architecture-interior-art

architecture-interior-art

Royal Women’s Hospital, Melbourne, Australia

Posted by ewanvfe on 18/05/2009


Design Inc + Woodhead complete Australia’s newest state of the art hospital focused on health services for women
The Royal Women’s Hospital is Australia’s newest state of the art hospital, focussed on the provision of medical services specifically for women. A Public Private Partnership, the project is efficient, contemporary, innovative and sustainable, and designed to allow maximum flexibility over the 25 year concession period.

The project’s core aims include the creation of a patient-focused, ‘non clinical’ environment reflecting user preferences, and to provide a sensory, stress free experience while responding to cultural / ethnic demographics. The building is designed to make a positive contribution to the built form of this densely developed campus and CBD location, and to allow greater efficiency and “value outcome”, creating an intelligent balance between commercial parameters and a sustainable WOL approach.

The building form complements the surrounding urban fabric, the two narrow wings demonstrate the importance of natural light, views, orientation and fresh air, the drivers of design. The relationship with surrounding buildings creates an unmistakable health precinct gateway to the CBD. 1,000 women representing the ethnic and cultural diversity of the patients were interviewed at the outset of the project, generating an evidenced-based, patient-focussed approach.

The innovative planning approach is logical and structured, providing safe, efficient patient care. The two wings are joined by the central location of the lobbies, lifts and stairs for easy way finding. Floor plates and structural grids allow for flexible departmental layouts and occupancy. Decentralised plant rooms create flexible reticulation to meet current and projected needs and the ability to reconfigure with minimal disruption.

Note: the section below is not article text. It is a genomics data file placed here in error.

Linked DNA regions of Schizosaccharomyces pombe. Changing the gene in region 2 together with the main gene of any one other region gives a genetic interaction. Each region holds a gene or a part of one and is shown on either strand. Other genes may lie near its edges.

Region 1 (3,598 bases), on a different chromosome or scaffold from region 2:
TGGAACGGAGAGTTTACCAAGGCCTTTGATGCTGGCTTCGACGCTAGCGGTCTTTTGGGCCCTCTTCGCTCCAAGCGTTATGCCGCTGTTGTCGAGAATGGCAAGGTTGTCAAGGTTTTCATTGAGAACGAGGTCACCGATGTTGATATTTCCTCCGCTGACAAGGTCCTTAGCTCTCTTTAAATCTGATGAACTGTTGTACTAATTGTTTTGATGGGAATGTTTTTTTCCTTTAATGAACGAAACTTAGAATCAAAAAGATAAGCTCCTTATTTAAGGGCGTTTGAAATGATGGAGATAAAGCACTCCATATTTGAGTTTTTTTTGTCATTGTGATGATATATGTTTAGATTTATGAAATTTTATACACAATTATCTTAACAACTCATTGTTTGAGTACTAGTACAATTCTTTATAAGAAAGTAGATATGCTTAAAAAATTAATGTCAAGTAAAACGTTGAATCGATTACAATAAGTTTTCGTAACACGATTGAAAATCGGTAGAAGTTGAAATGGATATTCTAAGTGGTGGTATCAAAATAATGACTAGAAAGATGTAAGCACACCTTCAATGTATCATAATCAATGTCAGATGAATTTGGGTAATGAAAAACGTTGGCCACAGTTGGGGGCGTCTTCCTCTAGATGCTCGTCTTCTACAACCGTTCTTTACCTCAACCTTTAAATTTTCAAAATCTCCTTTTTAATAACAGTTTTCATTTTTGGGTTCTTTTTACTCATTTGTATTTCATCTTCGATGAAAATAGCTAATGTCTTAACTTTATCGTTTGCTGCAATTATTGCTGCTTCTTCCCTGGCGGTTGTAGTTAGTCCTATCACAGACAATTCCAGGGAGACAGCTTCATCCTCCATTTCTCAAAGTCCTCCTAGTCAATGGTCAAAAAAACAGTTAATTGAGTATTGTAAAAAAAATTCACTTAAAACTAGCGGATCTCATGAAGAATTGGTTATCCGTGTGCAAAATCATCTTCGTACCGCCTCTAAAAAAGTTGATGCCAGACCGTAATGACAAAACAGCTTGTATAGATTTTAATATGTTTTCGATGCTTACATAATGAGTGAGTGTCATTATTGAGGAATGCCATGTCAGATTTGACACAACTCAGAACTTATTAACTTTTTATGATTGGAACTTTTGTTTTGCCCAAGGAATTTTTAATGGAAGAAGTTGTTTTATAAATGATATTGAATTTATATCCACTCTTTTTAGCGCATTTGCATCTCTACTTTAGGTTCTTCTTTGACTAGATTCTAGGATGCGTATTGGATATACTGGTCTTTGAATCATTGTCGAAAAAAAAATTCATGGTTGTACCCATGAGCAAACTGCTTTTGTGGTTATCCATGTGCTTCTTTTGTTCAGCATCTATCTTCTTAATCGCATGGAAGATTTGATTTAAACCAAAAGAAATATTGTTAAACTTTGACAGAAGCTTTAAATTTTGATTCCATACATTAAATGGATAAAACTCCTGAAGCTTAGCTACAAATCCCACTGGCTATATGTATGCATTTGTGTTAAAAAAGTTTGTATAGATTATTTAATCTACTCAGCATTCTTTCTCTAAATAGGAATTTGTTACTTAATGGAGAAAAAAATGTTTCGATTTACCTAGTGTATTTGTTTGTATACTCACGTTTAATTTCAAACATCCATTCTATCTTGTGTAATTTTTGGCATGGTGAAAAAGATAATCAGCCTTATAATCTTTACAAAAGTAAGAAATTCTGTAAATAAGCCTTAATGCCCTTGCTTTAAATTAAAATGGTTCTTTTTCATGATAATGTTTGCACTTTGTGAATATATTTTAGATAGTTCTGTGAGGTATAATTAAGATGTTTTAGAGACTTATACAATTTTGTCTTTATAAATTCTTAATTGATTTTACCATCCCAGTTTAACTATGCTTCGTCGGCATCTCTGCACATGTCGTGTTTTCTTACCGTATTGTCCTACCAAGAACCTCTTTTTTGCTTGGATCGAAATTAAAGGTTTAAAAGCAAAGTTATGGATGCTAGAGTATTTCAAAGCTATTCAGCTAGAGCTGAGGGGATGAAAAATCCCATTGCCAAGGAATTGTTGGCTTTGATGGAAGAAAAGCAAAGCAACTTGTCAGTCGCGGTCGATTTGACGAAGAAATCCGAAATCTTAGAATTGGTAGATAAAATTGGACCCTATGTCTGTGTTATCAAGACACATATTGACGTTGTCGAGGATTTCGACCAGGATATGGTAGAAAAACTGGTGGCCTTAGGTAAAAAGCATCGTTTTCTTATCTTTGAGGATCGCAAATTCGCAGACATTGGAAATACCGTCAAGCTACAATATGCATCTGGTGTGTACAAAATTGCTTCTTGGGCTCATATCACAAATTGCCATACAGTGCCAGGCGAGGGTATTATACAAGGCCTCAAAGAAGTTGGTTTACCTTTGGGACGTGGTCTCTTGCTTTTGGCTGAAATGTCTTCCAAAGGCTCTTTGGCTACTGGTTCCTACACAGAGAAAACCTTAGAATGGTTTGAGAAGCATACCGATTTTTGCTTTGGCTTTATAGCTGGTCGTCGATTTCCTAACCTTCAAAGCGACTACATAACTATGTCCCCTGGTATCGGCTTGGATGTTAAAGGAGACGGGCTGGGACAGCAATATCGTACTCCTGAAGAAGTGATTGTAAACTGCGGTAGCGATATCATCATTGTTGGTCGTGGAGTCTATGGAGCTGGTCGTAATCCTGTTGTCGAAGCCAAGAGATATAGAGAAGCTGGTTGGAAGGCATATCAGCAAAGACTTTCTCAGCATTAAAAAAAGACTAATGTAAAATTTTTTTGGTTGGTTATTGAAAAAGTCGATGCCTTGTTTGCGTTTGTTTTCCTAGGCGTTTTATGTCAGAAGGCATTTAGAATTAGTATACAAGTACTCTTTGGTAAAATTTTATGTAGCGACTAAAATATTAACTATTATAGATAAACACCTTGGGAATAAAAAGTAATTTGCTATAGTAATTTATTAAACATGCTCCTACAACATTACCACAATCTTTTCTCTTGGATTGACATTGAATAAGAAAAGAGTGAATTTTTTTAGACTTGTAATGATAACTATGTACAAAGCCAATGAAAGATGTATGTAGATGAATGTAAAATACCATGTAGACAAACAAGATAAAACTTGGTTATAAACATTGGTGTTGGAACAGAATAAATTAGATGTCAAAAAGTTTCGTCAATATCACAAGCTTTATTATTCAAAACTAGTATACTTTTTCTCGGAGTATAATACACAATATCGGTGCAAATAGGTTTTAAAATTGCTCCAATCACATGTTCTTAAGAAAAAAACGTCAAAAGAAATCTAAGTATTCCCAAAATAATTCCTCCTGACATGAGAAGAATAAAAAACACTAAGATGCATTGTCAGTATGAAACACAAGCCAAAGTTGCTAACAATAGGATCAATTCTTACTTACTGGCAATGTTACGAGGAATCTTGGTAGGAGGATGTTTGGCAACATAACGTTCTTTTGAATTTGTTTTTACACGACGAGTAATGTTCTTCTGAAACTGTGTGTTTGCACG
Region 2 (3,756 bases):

A number of environmental innovations have been incorporated, including displacement air-conditioning to inpatient wards with 100% fresh air, intelligently shaded elevations with sun aspect and use of thermal mass inertia (arrow floor plates / natural ventilation / optimum natural light).

The hospital is designed to reduced stress through intuitive wayfinding, separation of visitor / staff circulation and separation of pedestrian/vehicular traffic. Recyclable / renewable-source materials are selected througout, as are systems for low energy and water consumption, and there has also been careful evaluation of WOL costs to balance with capital costs

source: http://www.worldarchitecturenews.com
architecture NOW

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